WEST ORANGE, NJ – West Orange High School’s second annual blood drive recently collected 50 pints of blood and reached out to its large community to find a bone marrow donor for Gregory Elementary School second grader Erica DePauli.

DePauli was first diagnosed with Autosomal Dominant Osteopetrosis Type 2 in March of 2017 through genetic testing performed at the Children's Hospital of Philadelphia. Osteopetrosis is a disease that causes bones to be abnormally dense and makes them more prone to fractures. Due to the abnormal growth of bones, it can cause issues like stunted growth, vision/hearing loss, anemia, bone infection and can ultimately lead to bone marrow failure.

DePauli also requires ongoing blood transfusions for her rare genetic blood cancer. Any blood collected at the high school drive that is compatible for DePauli will be used in her treatments.

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Typically, 70 percent of bone marrow donations come from persons outside the recipient’s family. However, none of DePauli’s members are a match, and the family must rely on a compatible member of the community to come forward and donate.

DePauli is also of Peruvian-American descent and requires a bone marrow donation from a person in the same Hispanic genetic pool. Her parents stopped by the blood drive to thank students and staff for participating and to share about their daughter’s need for bone marrow.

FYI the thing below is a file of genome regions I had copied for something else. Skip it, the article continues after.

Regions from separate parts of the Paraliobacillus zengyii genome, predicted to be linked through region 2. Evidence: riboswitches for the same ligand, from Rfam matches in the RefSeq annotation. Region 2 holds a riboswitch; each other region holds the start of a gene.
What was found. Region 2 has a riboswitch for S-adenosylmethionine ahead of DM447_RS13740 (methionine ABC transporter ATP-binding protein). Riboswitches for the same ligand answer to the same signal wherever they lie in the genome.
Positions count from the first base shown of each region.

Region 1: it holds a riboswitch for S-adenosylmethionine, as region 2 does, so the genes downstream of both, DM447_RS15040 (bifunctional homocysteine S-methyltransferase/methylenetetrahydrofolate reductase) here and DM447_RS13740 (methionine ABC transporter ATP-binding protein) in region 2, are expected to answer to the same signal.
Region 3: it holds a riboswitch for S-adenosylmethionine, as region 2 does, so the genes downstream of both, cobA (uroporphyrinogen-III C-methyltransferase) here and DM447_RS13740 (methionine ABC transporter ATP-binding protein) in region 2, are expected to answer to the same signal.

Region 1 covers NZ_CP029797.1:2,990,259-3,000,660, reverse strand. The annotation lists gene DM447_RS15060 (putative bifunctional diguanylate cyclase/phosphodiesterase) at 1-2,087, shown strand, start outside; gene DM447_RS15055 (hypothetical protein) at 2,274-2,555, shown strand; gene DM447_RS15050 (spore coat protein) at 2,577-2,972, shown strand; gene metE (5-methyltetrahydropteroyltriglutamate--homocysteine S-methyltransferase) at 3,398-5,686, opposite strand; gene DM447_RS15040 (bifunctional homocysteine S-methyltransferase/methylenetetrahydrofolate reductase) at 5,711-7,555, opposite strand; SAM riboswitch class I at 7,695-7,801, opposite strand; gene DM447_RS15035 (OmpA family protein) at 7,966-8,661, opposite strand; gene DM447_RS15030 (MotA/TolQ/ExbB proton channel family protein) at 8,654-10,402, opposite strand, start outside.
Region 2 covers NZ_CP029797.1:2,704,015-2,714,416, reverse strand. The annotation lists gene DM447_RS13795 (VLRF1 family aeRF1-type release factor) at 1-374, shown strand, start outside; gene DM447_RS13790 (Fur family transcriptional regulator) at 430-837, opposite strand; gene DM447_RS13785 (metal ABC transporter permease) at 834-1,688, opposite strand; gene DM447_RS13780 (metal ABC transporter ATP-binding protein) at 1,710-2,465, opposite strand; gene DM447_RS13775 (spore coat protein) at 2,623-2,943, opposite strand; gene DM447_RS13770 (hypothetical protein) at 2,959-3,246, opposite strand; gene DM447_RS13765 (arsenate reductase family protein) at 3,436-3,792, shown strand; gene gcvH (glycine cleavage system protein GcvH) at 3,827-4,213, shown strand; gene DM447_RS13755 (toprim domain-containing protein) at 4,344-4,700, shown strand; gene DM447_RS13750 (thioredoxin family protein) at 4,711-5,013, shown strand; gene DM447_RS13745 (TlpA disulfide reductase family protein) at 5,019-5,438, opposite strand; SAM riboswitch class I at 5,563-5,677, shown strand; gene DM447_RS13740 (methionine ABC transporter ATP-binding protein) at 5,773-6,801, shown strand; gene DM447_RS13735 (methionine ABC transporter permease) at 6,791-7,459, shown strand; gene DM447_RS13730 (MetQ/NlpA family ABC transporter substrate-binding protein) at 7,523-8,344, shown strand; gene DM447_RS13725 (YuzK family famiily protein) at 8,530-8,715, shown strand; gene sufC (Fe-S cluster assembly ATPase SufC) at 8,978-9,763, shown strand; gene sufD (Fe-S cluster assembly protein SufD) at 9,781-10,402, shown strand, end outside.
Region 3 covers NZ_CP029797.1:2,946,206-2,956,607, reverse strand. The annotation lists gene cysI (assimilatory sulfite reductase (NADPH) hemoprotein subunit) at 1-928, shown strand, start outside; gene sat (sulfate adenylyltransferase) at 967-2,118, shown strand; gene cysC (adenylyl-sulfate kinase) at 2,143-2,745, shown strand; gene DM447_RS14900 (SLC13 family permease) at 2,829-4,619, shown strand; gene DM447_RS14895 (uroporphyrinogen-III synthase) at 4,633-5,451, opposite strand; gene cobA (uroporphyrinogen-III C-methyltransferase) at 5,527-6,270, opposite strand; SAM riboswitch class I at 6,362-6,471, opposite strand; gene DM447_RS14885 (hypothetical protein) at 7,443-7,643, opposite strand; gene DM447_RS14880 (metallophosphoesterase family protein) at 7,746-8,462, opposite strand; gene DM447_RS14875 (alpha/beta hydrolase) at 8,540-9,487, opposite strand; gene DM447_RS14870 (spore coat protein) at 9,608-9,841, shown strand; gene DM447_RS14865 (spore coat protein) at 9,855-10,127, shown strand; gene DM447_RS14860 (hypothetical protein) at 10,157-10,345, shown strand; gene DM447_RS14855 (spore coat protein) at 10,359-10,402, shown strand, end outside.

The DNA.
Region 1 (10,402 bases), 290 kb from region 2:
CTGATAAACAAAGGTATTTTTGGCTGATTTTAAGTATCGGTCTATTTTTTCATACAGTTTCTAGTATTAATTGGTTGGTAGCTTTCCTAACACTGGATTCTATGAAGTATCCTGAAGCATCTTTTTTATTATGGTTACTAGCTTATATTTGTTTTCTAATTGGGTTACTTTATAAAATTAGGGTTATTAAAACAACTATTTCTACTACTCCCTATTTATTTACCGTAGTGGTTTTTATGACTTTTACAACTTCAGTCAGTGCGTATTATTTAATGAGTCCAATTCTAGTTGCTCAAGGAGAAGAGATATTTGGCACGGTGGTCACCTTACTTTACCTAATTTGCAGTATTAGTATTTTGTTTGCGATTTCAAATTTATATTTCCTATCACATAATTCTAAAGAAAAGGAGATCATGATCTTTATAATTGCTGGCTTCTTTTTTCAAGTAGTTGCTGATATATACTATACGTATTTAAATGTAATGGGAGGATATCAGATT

As part of teacher Catherine Connor’s Dynamics of Healthcare in Society class, students observed the process of blood donation and recognize the need for blood drives and how they give back to the community.

The class teaches orientation and clinical exposure to healthcare services and their delivery. It presents an interdisciplinary perspective, focusing on process skills such as critical thinking, ethical reasoning, effective communication and ways to continue independent learning throughout life.

The professional competencies stressed apply to general issues and topics common to all health care providers. Upon successful completion of the course, students receive one college credit from Rutgers University.

The blood drive was again organized by physical education teacher Ozzie Diaz.

To donate blood, visit the Community Blood Services website here.

Find out about bone marrow donation here.